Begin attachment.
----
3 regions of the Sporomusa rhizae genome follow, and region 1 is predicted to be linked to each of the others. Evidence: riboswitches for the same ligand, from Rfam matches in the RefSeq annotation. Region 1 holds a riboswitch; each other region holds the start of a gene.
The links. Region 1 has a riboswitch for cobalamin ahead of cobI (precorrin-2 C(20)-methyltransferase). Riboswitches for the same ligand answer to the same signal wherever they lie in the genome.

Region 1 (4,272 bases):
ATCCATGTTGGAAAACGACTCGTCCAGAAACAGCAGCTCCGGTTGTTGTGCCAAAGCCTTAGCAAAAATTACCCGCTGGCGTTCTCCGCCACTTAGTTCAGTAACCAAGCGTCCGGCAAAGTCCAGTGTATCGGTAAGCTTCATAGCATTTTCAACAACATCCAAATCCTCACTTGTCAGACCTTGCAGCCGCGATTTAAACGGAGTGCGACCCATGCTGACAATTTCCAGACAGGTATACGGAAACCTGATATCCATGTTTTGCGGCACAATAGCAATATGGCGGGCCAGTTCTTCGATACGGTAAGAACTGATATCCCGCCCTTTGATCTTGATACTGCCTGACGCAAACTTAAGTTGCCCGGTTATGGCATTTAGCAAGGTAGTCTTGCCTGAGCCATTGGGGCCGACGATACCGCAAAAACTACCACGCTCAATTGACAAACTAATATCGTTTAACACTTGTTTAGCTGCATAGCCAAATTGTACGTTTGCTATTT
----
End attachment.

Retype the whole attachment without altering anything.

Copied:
3 regions of the Sporomusa rhizae genome follow, and region 1 is predicted to be linked to each of the others. Evidence: riboswitches for the same ligand, from Rfam matches in the RefSeq annotation. Region 1 holds a riboswitch; each other region holds the start of a gene.
The links. Region 1 has a riboswitch for cobalamin ahead of cobI (precorrin-2 C(20)-methyltransferase). Riboswitches for the same ligand answer to the same signal wherever they lie in the genome.

Region 1 (4,272 bases):
ATCCATGTTGGAAAACGACTCGTCCAGAAACAGCAGCTCCGGTTGTTGTGCCAAAGCCTTAGCAAAAATTACCCGCTGGCGTTCTCCGCCACTTAGTTCAGTAACCAAGCGTCCGGCAAAGTCCAGTGTATCGGTAAGCTTCATAGCATTTTCAACAACATCCAAATCCTCACTTGTCAGACCTTGCAGCCGCGATTTAAACGGAGTGCGACCCATGCTGACAATTTCCAGACAGGTATACGGAAACCTGATATCCATGTTTTGCGGCACAATAGCAATATGGCGGGCCAGTTCTTCGATACGGTAAGAACTGATATCCCGCCCTTTGATCTTGATACTGCCTGACGCAAACTTAAGTTGCCCGGTTATGGCATTTAGCAAGGTAGTCTTGCCTGAGCCATTGGGGCCGACGATACCGCAAAAACTACCACGCTCAATTGACAAACTAATATCGTTTAACACTTGTTTAGCTGCATAGCCAAATTGTACGTTTGCTATTT